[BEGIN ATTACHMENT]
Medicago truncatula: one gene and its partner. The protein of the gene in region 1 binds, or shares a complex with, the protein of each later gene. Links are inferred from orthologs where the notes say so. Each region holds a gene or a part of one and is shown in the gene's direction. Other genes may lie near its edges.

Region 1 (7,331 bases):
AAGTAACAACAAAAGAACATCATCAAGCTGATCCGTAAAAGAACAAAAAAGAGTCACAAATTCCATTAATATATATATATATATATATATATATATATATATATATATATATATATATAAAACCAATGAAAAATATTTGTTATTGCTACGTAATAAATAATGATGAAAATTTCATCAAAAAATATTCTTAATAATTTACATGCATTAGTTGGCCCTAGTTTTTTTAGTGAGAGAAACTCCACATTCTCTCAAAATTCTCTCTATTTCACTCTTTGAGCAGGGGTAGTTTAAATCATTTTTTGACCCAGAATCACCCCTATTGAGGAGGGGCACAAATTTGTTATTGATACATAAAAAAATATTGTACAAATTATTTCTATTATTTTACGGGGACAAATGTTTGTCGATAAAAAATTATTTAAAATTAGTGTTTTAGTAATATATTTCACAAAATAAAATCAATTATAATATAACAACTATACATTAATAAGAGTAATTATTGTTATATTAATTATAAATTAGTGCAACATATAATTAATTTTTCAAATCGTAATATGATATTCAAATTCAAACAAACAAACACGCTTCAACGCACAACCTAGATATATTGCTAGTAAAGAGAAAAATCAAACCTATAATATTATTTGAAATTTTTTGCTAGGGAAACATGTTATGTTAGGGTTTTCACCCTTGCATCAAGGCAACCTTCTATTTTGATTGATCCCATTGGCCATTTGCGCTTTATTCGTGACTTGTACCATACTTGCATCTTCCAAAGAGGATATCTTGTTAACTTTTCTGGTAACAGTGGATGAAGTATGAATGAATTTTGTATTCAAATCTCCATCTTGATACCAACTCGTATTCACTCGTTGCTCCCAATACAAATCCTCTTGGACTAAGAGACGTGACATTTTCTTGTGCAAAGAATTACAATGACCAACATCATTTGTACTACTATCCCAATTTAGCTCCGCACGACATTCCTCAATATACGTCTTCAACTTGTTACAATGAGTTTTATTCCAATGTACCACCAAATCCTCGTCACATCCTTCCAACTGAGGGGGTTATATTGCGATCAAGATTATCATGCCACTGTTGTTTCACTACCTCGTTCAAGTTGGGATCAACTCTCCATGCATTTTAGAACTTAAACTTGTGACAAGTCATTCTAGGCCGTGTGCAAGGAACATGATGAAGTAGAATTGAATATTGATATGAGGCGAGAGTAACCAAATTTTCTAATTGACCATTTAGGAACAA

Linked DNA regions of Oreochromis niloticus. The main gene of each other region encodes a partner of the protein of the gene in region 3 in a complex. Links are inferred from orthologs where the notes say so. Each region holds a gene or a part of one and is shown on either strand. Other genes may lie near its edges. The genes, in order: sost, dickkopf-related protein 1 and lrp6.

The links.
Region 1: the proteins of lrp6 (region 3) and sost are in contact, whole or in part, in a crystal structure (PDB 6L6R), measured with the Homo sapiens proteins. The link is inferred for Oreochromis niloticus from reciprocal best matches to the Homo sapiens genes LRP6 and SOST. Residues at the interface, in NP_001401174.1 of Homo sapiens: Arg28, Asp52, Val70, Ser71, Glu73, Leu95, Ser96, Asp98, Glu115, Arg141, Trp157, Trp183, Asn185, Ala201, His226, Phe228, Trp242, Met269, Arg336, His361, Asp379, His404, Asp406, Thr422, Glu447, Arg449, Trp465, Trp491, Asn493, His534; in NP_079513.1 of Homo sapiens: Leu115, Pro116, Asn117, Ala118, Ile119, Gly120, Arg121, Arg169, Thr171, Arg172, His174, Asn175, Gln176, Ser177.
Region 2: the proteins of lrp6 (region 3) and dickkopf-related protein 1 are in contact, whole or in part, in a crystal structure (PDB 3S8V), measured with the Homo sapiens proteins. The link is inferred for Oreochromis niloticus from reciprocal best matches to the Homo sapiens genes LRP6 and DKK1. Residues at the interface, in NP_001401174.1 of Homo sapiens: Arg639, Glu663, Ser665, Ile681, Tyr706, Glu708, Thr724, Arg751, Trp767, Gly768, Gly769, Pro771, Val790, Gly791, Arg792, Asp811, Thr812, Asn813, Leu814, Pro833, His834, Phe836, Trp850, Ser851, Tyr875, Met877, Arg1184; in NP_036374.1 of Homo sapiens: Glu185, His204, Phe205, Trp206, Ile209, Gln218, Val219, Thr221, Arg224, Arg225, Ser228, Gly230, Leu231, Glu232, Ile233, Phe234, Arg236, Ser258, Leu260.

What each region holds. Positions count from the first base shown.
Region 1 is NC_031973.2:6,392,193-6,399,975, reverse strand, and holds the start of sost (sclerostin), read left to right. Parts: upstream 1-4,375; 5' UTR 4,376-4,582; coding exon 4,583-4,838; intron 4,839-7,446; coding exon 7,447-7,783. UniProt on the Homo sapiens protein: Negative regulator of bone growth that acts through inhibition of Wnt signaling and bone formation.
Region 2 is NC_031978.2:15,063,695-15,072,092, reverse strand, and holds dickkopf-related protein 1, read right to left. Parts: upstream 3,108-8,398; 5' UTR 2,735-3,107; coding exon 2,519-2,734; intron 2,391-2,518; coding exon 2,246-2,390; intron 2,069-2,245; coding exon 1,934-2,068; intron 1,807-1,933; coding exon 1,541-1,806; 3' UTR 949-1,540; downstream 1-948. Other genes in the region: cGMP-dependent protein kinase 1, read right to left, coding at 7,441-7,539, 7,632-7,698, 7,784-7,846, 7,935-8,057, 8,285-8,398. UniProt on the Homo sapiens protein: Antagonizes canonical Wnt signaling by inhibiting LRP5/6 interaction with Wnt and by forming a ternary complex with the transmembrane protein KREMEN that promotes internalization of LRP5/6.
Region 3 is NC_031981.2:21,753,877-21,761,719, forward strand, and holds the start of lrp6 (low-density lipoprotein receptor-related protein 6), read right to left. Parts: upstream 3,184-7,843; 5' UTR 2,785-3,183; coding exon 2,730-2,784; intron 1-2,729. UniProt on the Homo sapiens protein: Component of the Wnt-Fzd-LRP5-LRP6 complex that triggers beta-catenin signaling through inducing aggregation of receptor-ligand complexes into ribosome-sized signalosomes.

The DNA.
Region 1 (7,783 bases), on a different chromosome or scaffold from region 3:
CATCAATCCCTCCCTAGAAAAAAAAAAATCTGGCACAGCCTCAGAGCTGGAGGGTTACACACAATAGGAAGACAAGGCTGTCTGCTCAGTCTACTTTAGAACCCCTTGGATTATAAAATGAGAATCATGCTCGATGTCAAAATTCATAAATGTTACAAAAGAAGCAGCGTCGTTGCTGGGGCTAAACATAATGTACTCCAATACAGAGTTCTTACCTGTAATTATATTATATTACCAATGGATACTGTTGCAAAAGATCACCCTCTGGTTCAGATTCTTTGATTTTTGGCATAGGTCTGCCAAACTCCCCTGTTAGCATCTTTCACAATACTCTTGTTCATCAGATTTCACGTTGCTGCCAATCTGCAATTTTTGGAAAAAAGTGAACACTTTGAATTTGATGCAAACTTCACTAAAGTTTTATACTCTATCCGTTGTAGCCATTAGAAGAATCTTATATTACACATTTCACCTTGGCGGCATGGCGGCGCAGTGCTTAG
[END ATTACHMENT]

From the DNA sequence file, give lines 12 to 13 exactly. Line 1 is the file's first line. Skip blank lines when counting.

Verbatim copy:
The DNA.
Region 1 (7,783 bases), on a different chromosome or scaffold from region 3: